The invention described in the instant application provides elimination of or major improvements in the above described problems of the prior art including an improved transformer structure. In the preferred embodiment of the invention, the transformer primary windings are juxtaposed to the secondary windings which, in turn, extend in one direction from the core for the minimum distance needed to allow rectifier mounting and output connections. This configuration minimizes leakage inductance in the secondary rectifier path. In the preferred embodiment of the invention, the secondary winding(s) is formed in a planar configuration by a pair of plates, one overlying the other and configured to define a center tapped secondary winding. Heat produced in the primary winding(s) and output rectifiers is also conducted to and spread into the secondary winding(s). In the preferred embodiment of the invention, the secondary winding is extended in the other direction from the core to improve thermal conduction from the winding. All areas of the secondary beyond the primary coil are mounted on a heat sink, preferable electrical conductive with a flat surface, to receive the secondary conductors and having a thin insulation layer between the secondary winding(s) and the heat sink. Thus, all heat, including that resulting from primary, secondary and rectifier losses, is conducted to the heat sink through a short, large area thermo path interface.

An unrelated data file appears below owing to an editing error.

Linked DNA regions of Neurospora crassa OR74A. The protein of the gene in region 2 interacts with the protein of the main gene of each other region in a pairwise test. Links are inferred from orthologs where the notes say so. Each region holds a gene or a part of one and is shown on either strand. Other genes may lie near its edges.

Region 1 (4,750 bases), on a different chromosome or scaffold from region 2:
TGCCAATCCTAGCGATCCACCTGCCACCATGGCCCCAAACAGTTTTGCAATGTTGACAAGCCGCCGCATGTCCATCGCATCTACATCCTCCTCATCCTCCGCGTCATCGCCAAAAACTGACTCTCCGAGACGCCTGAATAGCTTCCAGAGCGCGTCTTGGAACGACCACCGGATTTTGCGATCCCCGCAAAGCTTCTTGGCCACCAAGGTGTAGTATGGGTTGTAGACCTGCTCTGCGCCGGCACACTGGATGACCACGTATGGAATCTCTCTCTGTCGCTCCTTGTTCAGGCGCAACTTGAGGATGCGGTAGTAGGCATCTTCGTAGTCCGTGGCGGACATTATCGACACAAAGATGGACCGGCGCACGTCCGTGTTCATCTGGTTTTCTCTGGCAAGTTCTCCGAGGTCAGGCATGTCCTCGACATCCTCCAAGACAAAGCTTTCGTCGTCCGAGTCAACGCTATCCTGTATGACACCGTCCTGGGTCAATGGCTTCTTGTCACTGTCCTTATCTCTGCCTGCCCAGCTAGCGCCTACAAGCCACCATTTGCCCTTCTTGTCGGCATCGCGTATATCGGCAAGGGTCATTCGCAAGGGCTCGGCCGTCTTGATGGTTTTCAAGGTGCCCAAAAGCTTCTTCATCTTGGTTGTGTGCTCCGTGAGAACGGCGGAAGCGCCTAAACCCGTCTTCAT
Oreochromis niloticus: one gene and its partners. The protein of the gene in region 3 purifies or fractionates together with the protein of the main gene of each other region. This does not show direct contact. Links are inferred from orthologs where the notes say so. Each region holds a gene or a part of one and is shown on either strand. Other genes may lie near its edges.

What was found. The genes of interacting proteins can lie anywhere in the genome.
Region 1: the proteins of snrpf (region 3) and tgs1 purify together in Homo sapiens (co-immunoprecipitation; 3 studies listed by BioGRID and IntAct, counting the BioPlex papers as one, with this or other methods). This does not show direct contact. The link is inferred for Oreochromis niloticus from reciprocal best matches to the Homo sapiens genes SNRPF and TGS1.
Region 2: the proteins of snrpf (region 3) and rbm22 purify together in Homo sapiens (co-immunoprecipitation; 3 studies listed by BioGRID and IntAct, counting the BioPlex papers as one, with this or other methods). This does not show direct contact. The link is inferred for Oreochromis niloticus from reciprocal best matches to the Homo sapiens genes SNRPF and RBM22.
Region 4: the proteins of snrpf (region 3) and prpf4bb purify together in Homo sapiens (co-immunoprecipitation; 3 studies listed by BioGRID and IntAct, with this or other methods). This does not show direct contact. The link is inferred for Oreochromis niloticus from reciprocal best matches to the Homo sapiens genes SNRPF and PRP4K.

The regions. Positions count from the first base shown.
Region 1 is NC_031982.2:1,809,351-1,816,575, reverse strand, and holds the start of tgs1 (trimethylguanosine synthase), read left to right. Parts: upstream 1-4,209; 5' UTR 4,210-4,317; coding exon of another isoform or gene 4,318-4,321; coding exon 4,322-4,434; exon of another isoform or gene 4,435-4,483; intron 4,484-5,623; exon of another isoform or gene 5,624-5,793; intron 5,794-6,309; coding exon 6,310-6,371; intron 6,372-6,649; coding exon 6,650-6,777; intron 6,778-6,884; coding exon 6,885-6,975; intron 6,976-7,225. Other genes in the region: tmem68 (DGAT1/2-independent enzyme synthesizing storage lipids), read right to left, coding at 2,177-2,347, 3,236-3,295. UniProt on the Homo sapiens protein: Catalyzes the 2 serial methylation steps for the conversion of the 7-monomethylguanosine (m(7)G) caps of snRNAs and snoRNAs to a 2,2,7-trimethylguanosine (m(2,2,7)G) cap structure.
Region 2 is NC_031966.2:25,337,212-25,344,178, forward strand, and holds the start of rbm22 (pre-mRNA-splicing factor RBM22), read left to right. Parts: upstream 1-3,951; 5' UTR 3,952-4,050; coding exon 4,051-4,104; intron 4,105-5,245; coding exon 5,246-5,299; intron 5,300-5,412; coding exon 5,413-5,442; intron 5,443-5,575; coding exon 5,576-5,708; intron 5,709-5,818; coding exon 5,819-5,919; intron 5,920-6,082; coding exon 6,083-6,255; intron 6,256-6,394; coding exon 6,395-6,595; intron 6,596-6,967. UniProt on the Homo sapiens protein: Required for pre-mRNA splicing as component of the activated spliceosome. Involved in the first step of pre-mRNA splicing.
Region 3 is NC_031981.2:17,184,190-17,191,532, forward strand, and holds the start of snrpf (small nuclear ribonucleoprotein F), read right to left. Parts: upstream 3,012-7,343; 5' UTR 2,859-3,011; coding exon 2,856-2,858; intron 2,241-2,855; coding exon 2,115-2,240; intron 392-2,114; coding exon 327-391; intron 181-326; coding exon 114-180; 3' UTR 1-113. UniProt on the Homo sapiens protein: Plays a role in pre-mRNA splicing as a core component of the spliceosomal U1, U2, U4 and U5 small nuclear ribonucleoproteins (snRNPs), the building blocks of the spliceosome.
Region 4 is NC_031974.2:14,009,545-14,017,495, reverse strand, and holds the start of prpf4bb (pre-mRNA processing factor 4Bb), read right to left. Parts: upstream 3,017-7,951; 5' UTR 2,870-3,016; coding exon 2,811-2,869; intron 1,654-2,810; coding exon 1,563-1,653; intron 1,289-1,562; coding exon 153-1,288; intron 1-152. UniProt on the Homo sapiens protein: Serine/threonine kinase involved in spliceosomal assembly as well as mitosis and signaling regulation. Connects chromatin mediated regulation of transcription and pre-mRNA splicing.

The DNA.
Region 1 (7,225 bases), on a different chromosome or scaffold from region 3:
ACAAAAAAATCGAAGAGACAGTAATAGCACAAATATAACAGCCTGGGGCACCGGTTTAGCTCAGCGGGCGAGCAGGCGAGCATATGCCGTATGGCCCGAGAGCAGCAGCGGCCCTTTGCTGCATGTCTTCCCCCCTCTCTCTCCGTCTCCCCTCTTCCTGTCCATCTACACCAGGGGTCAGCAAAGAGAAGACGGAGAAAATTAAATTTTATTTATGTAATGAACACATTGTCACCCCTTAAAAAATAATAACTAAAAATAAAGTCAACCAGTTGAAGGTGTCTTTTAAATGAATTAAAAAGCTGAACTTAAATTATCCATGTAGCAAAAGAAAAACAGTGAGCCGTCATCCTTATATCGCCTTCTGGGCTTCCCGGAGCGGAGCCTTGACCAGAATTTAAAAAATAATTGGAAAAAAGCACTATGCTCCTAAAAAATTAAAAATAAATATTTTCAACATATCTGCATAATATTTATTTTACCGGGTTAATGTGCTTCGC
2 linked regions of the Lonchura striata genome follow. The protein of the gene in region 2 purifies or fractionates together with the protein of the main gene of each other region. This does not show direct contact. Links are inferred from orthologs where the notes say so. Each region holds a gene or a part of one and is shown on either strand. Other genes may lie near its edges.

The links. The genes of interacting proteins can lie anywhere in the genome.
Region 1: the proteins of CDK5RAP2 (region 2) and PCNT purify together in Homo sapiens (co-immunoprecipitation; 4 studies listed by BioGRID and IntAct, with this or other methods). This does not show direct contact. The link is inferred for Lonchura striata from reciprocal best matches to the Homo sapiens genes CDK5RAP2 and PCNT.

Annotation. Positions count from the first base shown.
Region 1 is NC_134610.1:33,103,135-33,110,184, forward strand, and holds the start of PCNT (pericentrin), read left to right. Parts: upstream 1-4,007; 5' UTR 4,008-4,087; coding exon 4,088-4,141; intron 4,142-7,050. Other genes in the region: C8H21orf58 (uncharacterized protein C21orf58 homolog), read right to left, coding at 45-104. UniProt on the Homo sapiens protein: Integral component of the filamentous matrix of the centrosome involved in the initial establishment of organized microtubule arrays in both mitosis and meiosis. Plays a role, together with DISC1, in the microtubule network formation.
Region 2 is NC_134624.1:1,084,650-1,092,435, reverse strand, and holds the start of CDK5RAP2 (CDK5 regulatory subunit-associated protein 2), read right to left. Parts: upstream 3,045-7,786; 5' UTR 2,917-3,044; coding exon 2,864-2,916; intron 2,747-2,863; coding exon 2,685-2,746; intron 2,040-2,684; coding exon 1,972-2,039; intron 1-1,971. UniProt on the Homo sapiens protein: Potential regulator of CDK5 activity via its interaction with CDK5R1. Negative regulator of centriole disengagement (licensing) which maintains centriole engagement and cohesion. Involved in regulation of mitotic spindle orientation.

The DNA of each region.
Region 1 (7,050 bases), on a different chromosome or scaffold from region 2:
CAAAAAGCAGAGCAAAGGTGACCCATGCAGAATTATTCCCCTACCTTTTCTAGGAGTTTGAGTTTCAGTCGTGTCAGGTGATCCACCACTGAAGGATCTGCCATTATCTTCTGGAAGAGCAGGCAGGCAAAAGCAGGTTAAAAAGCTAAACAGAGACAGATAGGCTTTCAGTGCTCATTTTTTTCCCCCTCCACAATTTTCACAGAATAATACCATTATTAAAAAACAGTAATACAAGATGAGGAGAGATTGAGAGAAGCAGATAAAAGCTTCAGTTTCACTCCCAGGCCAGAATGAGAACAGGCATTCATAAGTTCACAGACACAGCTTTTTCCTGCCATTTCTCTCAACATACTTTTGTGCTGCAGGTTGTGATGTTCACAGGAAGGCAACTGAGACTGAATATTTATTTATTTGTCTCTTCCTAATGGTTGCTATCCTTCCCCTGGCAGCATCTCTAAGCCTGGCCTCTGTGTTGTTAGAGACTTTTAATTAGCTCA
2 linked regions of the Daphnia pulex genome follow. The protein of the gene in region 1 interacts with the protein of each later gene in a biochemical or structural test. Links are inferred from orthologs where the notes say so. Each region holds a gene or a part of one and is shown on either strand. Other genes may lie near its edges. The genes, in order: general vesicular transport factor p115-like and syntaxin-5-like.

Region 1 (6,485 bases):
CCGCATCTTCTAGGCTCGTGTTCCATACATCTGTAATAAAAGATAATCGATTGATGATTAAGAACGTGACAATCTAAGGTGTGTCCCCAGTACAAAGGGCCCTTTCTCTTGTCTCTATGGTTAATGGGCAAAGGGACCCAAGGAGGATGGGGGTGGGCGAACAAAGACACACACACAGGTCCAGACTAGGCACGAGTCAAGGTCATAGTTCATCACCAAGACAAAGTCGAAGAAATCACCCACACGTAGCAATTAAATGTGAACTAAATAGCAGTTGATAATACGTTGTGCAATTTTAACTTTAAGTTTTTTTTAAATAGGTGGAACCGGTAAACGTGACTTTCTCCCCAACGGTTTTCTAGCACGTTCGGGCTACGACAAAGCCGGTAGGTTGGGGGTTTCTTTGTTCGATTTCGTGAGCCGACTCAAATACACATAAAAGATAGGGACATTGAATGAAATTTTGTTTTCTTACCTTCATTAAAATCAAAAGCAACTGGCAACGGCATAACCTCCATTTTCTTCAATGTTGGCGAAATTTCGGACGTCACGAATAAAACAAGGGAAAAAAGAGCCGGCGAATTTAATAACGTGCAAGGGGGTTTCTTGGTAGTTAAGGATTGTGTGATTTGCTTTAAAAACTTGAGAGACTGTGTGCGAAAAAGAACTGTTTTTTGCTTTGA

Since the principal heat flow is orthogonal to the current flow, the heat sink may be completely outside or separate from the electrical circuit. The electrically conductive heat sink reduces leakage inductance by allowing image currents, corresponding to currents between the transformer and rectifier circuits, to flow to produce a ground plane effect which reduces leakage inductance. Thus, the instant invention provides a small, low leakage structure with excellent heat transfer characteristics.